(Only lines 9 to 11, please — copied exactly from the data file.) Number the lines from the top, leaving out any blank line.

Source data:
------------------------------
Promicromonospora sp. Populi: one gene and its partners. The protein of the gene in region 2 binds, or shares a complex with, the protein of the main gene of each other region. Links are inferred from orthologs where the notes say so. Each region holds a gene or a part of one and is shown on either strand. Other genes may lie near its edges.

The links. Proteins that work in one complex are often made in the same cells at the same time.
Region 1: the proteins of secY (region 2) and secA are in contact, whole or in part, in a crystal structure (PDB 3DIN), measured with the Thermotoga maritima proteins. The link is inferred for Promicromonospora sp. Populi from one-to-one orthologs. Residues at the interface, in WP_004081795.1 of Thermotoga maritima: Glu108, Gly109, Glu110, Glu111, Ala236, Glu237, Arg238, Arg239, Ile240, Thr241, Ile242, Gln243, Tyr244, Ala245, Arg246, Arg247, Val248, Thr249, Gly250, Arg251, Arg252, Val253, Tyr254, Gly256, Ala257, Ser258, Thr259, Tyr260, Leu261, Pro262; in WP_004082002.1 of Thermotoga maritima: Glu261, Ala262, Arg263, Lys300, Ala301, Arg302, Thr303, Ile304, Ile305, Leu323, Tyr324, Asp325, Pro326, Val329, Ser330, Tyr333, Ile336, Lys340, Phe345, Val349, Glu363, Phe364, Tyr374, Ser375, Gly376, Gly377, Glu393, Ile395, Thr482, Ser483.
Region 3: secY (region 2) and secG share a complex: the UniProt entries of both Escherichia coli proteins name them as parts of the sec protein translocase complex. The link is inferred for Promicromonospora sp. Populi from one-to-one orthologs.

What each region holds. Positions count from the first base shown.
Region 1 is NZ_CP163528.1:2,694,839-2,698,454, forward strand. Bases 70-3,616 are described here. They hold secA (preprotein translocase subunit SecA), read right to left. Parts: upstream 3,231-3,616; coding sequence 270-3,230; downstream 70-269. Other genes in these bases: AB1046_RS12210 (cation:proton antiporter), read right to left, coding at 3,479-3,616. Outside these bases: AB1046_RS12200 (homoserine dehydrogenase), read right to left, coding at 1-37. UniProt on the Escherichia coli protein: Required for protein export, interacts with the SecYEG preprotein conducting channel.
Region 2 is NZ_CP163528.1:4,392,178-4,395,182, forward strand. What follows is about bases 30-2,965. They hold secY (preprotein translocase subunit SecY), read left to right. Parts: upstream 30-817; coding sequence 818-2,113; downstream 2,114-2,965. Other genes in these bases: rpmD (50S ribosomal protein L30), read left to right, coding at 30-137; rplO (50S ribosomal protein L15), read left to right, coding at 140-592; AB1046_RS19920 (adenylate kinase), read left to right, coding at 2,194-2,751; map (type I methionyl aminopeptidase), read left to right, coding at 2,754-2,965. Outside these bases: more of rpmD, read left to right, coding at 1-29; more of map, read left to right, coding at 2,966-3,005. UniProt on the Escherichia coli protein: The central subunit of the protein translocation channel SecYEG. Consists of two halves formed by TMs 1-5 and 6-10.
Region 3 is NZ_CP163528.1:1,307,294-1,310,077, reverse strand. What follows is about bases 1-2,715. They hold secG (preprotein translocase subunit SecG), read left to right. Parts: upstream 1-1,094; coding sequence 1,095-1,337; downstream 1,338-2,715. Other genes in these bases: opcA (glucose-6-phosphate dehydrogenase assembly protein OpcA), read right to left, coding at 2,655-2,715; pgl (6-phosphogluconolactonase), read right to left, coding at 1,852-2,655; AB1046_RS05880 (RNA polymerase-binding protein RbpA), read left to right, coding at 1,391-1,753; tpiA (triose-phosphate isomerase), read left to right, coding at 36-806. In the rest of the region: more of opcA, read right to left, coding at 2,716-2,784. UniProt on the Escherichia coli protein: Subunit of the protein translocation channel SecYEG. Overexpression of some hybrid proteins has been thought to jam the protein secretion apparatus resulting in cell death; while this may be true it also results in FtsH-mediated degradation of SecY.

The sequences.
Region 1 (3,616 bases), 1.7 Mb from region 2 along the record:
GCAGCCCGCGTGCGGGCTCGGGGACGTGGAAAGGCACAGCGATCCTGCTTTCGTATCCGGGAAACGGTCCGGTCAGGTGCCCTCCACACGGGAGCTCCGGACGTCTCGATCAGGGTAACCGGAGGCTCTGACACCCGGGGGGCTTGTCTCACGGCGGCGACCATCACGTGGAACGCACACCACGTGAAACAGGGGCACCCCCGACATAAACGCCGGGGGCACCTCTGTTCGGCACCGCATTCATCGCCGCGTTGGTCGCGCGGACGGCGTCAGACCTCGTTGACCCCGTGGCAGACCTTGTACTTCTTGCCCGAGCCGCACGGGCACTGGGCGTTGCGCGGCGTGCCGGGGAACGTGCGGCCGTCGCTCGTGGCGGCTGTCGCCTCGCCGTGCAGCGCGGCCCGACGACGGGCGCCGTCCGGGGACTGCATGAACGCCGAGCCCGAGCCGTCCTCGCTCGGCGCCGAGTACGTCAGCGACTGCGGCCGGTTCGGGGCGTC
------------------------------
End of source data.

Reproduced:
The sequences.
Region 1 (3,616 bases), 1.7 Mb from region 2 along the record:
GCAGCCCGCGTGCGGGCTCGGGGACGTGGAAAGGCACAGCGATCCTGCTTTCGTATCCGGGAAACGGTCCGGTCAGGTGCCCTCCACACGGGAGCTCCGGACGTCTCGATCAGGGTAACCGGAGGCTCTGACACCCGGGGGGCTTGTCTCACGGCGGCGACCATCACGTGGAACGCACACCACGTGAAACAGGGGCACCCCCGACATAAACGCCGGGGGCACCTCTGTTCGGCACCGCATTCATCGCCGCGTTGGTCGCGCGGACGGCGTCAGACCTCGTTGACCCCGTGGCAGACCTTGTACTTCTTGCCCGAGCCGCACGGGCACTGGGCGTTGCGCGGCGTGCCGGGGAACGTGCGGCCGTCGCTCGTGGCGGCTGTCGCCTCGCCGTGCAGCGCGGCCCGACGACGGGCGCCGTCCGGGGACTGCATGAACGCCGAGCCCGAGCCGTCCTCGCTCGGCGCCGAGTACGTCAGCGACTGCGGCCGGTTCGGGGCGTC